The Most Common Causes of Poor Gum Health
At the cosmetic, restorative, and general dentistry practice of Dr. Dennis G. Sternberg, we look at the gums as the barometer not only of a person’s oral health, but of his or her overall health. The health of the gums can tell us a lot about a person’s lifestyle, cardiovascular and circulatory health, and, of course, dental habits. And while there are numerous outstanding restorative dentistry treatments that can return form, function, and health to a mouth affected by gum disease, there is no substitute for keeping that mouth free from gum disease in the first place.
One of the most effective ways Dr. Sternberg and his team help to keep their patients in optimal gum health is to provide them with education about periodontal disease. Periodontal disease is, unfortunately, the most common disease among American adults, affecting roughly 75 percent of the population. It is also the most common cause of tooth loss among adults. We hope that by acquainting our patients with the causes of poor gum health at our Freehold, NJ dental practice, we can help them actively work to avoid these causes and keep their gums clean and healthy.
For further information on good gum health, please schedule your initial consultation with Dr. Dennis G. Sternberg today.
What Are the Most Common Causes of Poor Gum Health?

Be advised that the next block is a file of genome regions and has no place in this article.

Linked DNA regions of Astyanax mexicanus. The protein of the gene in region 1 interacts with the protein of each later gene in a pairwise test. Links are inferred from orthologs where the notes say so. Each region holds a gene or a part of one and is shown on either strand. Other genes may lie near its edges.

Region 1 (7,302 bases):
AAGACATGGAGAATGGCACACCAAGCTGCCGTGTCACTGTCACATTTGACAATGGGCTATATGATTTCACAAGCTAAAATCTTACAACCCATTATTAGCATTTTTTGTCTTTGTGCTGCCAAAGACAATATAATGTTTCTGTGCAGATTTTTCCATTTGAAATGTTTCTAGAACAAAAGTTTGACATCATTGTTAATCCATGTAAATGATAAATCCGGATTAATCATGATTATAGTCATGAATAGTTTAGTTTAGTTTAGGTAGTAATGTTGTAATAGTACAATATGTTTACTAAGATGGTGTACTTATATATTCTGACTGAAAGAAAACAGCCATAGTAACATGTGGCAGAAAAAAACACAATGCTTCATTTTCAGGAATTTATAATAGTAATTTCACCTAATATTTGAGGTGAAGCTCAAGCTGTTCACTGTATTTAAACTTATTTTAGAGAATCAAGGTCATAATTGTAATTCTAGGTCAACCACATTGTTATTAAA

The most common causes of poor gum health include:
- Poor oral hygiene: Gum disease, like tooth decay, is caused by bacterial plaque. While you can remove most bacterial plaque through proper brushing and flossing after each meal, you cannot remove it all. The only way to ensure that your teeth and gums are completely clean is to visit the dentist twice a year for professional cleanings and thorough oral exams. If you are not doing this, the plaque you are not removing is turning into a hard substance called tartar, and bacteria are spreading beneath the gum line. As you might imagine, this is not good for the health of your gums.
- Smoking: If you are a smoker, you are introducing millions of bacteria and other toxins into your mouth, in addition to the bacteria and toxins that are already present.
- Genetics: Although you may not be able to help it if you are among the 30 percent of people who are genetically predisposed to periodontal disease, you are not helping matters if you do not visit the dentist regularly.
- Age: People over the age of 65 are at higher risk of poor gum health.
- Chronic teeth grinding: Clinically known as bruxism, chronic teeth grinding can break down the periodontal tissues, increasing the risk of gum disease.
- Certain medications: People who take antidepressants and certain heart medications are at risk for gum disease.
- Pregnancy: While pregnant, women are at higher risk for gum disease.
- Certain health conditions: People with diabetes, rheumatoid arthritis, HIV, and AIDS are at heightened risk for gum disease.
Learn More about the Causes of Poor Gum Health
To learn more about the causes of poor gum health, please contact our cosmetic, restorative, and general dentistry practice today.